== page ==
As we define limits in our life and work, we gain the freedom to be more productive.
Some may view boundaries as constraining. An alternate view would see boundaries as guide rails for life and work that lead us to where we want it to be. If a body of water sits at the top of a mountain during spring runoff, it has a lot of potential energy. As it falls to the valley, it will create a beautiful mountain stream when channeled. If that same water with the same amount of energy existed without the channel, it would certainly be less beautiful and probably more destructive.
If we can set clear limits in our life, we’ll open up new possibilities that we didn’t previously have. If we edit the non-essential out of our life, we’ll have new time and attention available for what we find more valuable. We need to be comfortable with saying a graceful “no” to opportunities and letting our boundaries guide us to our desired destination.
Don’t Check Email Until Noon
We are fairly addicted to the dings of our phone. If we have a new alert or message or phone call, we rush to attend it. It is a powerful interrupt in our life – an event that supersedes most else.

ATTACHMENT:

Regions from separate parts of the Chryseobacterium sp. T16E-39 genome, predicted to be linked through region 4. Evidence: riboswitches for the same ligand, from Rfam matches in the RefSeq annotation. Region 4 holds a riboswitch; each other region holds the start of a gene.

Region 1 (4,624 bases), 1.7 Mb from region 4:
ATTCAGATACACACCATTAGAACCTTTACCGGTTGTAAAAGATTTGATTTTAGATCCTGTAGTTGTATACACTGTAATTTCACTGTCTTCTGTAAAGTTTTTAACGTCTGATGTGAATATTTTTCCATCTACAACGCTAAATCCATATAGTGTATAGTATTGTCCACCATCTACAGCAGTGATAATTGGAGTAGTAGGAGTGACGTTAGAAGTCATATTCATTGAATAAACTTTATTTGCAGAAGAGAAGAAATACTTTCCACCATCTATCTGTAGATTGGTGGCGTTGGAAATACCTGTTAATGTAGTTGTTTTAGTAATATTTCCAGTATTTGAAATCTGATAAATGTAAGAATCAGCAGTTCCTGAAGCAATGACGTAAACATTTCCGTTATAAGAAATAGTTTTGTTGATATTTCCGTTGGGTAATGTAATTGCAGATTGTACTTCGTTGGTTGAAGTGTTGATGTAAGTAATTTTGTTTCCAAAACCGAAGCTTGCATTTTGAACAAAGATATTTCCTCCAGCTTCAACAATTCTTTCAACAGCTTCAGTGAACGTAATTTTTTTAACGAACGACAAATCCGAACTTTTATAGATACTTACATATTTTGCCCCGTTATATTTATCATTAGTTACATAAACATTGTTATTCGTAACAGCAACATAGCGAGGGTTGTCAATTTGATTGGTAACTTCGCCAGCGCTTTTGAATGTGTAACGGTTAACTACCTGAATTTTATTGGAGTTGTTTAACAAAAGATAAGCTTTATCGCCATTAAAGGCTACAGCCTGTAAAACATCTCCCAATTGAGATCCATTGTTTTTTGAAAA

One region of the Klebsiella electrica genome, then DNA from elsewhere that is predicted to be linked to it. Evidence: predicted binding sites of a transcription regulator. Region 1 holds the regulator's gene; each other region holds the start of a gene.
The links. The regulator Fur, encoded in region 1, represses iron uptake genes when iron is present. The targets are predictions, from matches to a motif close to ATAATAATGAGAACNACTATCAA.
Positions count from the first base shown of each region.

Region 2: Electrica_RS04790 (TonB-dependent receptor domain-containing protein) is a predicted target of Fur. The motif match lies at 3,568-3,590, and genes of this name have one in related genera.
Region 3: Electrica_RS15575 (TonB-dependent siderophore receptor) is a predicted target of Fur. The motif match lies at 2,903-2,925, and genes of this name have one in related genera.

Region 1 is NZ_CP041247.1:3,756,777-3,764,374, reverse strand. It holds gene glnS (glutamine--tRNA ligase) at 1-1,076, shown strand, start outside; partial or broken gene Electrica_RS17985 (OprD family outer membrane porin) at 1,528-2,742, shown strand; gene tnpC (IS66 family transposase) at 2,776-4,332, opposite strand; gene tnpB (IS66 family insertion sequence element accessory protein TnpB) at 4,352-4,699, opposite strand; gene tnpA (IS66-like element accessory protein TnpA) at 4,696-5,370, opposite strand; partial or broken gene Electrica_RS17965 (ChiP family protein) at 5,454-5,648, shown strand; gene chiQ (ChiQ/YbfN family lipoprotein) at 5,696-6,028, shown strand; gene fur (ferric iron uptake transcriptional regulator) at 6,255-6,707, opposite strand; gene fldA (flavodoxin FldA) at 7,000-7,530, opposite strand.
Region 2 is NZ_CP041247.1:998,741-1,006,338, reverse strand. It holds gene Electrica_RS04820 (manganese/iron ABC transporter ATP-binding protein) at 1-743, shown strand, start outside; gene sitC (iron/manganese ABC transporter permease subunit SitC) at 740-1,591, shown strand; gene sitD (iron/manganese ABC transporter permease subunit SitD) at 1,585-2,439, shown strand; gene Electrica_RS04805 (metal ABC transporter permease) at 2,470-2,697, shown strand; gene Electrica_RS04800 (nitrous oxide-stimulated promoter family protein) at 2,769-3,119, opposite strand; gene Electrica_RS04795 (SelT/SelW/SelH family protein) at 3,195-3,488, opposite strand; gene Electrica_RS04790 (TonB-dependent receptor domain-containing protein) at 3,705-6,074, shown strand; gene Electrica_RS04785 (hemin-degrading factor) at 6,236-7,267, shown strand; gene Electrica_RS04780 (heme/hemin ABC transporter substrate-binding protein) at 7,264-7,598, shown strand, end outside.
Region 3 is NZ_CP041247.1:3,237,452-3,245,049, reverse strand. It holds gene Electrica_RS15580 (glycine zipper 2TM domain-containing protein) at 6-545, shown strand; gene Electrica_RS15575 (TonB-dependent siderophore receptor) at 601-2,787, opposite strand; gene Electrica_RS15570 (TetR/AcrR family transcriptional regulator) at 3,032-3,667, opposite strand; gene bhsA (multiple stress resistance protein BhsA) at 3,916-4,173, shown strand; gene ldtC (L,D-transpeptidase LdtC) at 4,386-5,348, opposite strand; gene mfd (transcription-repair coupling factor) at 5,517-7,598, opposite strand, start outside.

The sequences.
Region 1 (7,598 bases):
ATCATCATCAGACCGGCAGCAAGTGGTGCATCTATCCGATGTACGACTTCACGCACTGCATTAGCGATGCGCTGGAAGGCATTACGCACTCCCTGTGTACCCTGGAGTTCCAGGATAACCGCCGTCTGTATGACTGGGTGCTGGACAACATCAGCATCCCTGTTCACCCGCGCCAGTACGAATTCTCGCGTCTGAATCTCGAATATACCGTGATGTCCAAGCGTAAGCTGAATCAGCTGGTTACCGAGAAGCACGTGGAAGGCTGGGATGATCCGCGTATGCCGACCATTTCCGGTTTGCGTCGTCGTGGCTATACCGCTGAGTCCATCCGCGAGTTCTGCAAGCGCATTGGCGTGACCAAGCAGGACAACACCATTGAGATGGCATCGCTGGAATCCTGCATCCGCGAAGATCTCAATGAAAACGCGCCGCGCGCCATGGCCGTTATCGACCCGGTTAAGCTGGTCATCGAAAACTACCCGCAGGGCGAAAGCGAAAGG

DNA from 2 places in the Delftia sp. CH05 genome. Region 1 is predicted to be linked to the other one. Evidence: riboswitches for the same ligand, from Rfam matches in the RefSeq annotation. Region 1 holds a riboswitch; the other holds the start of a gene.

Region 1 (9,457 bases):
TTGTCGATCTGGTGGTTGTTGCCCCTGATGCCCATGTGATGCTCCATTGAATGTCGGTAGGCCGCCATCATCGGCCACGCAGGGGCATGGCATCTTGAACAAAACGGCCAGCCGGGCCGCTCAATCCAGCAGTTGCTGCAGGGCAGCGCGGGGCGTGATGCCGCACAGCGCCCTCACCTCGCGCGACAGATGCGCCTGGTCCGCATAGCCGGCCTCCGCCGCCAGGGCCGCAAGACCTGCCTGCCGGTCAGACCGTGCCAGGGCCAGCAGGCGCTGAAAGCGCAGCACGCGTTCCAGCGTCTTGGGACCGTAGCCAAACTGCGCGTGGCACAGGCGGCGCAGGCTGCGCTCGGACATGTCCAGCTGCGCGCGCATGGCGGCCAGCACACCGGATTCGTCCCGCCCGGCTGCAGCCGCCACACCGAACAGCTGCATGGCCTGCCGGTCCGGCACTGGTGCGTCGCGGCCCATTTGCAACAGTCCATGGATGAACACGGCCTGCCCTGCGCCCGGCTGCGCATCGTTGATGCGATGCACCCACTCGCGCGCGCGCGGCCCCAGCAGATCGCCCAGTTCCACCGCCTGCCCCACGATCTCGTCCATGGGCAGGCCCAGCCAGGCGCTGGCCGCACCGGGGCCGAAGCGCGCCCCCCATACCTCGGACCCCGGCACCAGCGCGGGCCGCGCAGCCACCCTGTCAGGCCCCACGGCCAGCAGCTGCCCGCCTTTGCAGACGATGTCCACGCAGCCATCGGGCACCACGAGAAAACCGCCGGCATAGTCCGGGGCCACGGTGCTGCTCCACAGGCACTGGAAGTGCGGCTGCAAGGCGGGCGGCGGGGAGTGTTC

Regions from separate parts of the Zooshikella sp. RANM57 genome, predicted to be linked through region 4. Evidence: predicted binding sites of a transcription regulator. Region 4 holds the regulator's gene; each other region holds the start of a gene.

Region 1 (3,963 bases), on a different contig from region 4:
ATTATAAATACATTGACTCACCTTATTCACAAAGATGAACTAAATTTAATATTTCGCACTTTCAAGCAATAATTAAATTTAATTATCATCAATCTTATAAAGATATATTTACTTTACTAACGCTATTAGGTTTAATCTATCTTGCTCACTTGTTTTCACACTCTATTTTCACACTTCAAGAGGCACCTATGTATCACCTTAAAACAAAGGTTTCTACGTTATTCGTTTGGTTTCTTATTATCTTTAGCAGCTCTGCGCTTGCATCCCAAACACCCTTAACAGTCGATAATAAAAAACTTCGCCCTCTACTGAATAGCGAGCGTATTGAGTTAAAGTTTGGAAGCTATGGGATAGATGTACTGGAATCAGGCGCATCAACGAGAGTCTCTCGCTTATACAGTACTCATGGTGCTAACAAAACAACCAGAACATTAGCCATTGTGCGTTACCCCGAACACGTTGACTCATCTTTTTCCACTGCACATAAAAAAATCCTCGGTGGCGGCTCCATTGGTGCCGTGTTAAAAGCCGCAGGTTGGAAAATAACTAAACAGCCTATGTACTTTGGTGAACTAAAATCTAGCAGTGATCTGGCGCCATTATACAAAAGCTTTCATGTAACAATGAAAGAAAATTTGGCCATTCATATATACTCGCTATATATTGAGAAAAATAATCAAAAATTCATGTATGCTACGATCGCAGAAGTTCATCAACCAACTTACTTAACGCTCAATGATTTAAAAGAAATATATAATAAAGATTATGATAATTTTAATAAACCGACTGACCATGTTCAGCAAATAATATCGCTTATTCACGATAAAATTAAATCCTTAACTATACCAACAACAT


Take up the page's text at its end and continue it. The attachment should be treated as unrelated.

If we wake up and check our email, we’ll be sending replies and getting replies within the day. Email begets more email.
If we command-tab to Slack to reply to a message the moment that we receive it, we train others to expect this quick response to their urgency. Wouldn’t it be great to train others to expect great work from us instead. Great creative work requires plenty of flow time which Slack is antagonistic toward.
Define Your Work
I love working in a Kanban style, where I can think about and complete a single, small, high-priority task just in time. But this style of working has a potential weakness. Working this way, I can often overlook the strategic direction and long-term goal I’m working toward.
We spend a lot of time working. But how much time do we spend defining our work? Without planning, we can work really hard but essentially flit away our time. If we are more thoughtful and intentional about what we do, we will be more prone to doing work that really matters in moving us toward our objectives.
We might consider the “Rule of 3”: Choose 3 things for today, this week, this month, and year, where if we accomplished those things, we’d be very satisfied. We will find the purpose and direction we seek that will help us escape the hamster wheel. It’s easy to feel like our day was super busy, but then we look back and don’t know what we actually got done. We can add to our satisfaction by actually knowing why we’re doing what we’re doing.
What strategies do you take to give more definition and direction to your work? What are the things that help you feel most productive?